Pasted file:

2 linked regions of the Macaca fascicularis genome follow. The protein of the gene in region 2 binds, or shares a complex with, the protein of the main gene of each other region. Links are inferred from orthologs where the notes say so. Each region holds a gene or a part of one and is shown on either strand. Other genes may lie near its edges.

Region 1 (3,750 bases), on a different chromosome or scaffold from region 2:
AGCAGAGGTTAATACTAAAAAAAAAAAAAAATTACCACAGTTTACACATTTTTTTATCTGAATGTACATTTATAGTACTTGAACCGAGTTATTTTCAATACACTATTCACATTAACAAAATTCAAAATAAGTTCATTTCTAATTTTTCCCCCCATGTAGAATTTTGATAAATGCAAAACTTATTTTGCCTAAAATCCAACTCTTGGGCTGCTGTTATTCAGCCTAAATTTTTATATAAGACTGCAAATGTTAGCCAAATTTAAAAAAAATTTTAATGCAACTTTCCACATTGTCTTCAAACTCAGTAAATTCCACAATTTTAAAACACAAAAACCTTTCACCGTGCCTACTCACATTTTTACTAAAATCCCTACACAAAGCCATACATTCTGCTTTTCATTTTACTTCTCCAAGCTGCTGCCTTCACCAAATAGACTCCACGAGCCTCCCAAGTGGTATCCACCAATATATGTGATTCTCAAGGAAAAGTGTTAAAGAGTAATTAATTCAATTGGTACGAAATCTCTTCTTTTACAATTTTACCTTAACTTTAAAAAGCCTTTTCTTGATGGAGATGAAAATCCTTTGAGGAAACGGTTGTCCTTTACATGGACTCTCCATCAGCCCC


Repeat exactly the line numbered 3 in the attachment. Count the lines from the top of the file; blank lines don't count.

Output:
AGCAGAGGTTAATACTAAAAAAAAAAAAAAATTACCACAGTTTACACATTTTTTTATCTGAATGTACATTTATAGTACTTGAACCGAGTTATTTTCAATACACTATTCACATTAACAAAATTCAAAATAAGTTCATTTCTAATTTTTCCCCCCATGTAGAATTTTGATAAATGCAAAACTTATTTTGCCTAAAATCCAACTCTTGGGCTGCTGTTATTCAGCCTAAATTTTTATATAAGACTGCAAATGTTAGCCAAATTTAAAAAAAATTTTAATGCAACTTTCCACATTGTCTTCAAACTCAGTAAATTCCACAATTTTAAAACACAAAAACCTTTCACCGTGCCTACTCACATTTTTACTAAAATCCCTACACAAAGCCATACATTCTGCTTTTCATTTTACTTCTCCAAGCTGCTGCCTTCACCAAATAGACTCCACGAGCCTCCCAAGTGGTATCCACCAATATATGTGATTCTCAAGGAAAAGTGTTAAAGAGTAATTAATTCAATTGGTACGAAATCTCTTCTTTTACAATTTTACCTTAACTTTAAAAAGCCTTTTCTTGATGGAGATGAAAATCCTTTGAGGAAACGGTTGTCCTTTACATGGACTCTCCATCAGCCCC